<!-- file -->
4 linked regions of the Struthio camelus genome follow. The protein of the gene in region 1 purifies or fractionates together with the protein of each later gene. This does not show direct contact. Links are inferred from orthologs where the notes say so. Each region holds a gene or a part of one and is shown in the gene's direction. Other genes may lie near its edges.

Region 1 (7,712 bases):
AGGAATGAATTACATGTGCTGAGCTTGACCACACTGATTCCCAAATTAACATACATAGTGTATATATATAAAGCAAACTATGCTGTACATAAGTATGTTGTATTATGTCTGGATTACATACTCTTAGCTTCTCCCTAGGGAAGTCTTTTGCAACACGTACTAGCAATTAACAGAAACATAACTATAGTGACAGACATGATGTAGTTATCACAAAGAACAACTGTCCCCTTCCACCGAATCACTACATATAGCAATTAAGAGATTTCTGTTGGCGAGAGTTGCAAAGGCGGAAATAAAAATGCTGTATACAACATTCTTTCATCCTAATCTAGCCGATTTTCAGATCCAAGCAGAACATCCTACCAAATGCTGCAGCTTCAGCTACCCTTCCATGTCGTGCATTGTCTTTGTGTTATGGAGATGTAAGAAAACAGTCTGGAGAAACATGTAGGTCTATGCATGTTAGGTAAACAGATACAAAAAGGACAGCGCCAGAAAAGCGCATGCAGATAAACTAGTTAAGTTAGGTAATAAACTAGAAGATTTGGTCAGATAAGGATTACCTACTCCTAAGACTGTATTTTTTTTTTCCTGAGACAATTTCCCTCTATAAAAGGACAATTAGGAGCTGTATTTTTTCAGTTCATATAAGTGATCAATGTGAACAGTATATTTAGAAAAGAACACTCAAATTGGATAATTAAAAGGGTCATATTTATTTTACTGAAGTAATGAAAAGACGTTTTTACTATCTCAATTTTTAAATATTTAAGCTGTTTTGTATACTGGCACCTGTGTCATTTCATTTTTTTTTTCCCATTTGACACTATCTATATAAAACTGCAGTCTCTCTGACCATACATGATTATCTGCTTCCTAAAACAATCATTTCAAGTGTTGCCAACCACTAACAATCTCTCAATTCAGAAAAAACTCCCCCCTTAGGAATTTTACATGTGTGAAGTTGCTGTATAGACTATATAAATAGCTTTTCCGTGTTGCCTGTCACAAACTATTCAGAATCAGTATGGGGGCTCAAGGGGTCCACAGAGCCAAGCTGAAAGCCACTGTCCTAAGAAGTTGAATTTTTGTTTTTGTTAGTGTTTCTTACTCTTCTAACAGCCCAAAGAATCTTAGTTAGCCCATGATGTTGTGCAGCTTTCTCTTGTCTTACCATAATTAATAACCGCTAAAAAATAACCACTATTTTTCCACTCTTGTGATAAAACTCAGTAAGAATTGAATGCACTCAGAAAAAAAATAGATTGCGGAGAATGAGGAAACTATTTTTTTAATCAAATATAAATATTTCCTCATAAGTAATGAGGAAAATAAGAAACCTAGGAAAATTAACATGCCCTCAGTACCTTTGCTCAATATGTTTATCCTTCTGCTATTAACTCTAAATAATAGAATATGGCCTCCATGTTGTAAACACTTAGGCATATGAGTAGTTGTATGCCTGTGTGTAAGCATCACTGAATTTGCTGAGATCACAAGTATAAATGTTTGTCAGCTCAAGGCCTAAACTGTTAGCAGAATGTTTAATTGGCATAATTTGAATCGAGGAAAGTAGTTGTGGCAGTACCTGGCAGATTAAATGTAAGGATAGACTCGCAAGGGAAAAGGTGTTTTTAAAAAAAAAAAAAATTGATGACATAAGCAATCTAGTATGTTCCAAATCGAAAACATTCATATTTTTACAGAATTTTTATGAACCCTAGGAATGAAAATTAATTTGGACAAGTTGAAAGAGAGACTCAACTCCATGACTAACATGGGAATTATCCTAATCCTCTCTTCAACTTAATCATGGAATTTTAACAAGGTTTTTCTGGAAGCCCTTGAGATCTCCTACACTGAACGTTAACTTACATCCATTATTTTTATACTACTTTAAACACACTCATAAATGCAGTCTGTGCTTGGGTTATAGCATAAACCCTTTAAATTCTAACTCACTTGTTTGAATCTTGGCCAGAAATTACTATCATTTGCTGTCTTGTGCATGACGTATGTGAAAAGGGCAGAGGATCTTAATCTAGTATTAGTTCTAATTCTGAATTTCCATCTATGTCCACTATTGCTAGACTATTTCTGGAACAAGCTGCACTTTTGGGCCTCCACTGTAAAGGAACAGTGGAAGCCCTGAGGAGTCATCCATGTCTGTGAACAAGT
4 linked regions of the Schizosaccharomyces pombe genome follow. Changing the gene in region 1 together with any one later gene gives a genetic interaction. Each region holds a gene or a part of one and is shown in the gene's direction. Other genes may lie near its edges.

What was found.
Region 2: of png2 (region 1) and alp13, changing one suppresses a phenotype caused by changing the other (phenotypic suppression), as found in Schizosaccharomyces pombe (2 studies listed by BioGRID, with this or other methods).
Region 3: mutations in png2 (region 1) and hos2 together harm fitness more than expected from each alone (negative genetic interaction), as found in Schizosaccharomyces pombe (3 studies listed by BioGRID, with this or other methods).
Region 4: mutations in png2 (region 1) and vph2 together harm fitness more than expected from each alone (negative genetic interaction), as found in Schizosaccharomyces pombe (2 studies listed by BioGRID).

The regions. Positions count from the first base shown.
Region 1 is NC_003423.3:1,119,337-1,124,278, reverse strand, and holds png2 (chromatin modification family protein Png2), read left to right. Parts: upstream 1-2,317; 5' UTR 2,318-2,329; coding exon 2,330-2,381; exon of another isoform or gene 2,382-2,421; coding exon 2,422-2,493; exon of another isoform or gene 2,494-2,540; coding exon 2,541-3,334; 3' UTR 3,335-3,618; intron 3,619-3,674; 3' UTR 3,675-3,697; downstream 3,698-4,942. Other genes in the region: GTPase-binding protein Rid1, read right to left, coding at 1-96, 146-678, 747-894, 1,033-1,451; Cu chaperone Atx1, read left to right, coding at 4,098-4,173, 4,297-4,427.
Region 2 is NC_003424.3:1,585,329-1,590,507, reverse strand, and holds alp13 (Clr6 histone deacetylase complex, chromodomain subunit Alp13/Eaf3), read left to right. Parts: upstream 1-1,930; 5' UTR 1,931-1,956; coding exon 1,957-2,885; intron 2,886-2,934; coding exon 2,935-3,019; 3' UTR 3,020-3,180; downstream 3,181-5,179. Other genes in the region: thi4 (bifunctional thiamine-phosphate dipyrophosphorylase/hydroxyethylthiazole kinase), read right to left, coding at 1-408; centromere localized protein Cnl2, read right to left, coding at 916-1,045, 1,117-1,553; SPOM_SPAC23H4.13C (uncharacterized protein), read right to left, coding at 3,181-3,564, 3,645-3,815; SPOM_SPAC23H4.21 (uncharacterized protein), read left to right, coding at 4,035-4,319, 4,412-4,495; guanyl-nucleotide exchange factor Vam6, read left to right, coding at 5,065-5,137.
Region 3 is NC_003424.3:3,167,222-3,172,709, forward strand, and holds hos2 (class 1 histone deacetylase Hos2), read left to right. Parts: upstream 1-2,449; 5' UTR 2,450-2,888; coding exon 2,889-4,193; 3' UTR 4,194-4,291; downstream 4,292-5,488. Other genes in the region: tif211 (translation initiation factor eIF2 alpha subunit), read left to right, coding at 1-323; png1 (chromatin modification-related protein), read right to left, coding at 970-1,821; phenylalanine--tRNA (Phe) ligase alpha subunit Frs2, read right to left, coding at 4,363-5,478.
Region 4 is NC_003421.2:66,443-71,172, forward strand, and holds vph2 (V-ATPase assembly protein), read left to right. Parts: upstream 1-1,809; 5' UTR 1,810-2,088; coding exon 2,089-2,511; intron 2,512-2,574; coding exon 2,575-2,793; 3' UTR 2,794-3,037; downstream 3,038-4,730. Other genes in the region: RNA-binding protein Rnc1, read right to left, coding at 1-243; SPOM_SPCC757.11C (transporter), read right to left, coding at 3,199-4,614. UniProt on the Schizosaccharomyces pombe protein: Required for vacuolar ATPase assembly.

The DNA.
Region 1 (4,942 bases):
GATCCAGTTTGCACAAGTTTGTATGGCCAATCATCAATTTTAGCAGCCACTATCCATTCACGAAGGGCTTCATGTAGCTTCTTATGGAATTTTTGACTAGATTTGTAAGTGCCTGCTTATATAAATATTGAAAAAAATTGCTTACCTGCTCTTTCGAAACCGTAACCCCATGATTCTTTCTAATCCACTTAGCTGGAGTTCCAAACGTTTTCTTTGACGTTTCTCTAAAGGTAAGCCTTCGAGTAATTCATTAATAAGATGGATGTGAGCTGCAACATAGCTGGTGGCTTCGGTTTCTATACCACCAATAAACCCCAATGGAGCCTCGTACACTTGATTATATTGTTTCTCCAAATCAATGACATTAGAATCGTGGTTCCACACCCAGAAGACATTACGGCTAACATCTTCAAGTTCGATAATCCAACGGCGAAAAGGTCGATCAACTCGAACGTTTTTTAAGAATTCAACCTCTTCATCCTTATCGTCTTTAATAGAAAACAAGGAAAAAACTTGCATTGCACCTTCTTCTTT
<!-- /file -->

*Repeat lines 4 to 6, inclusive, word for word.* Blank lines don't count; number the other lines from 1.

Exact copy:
4 linked regions of the Schizosaccharomyces pombe genome follow. Changing the gene in region 1 together with any one later gene gives a genetic interaction. Each region holds a gene or a part of one and is shown in the gene's direction. Other genes may lie near its edges.

What was found.
Region 2: of png2 (region 1) and alp13, changing one suppresses a phenotype caused by changing the other (phenotypic suppression), as found in Schizosaccharomyces pombe (2 studies listed by BioGRID, with this or other methods).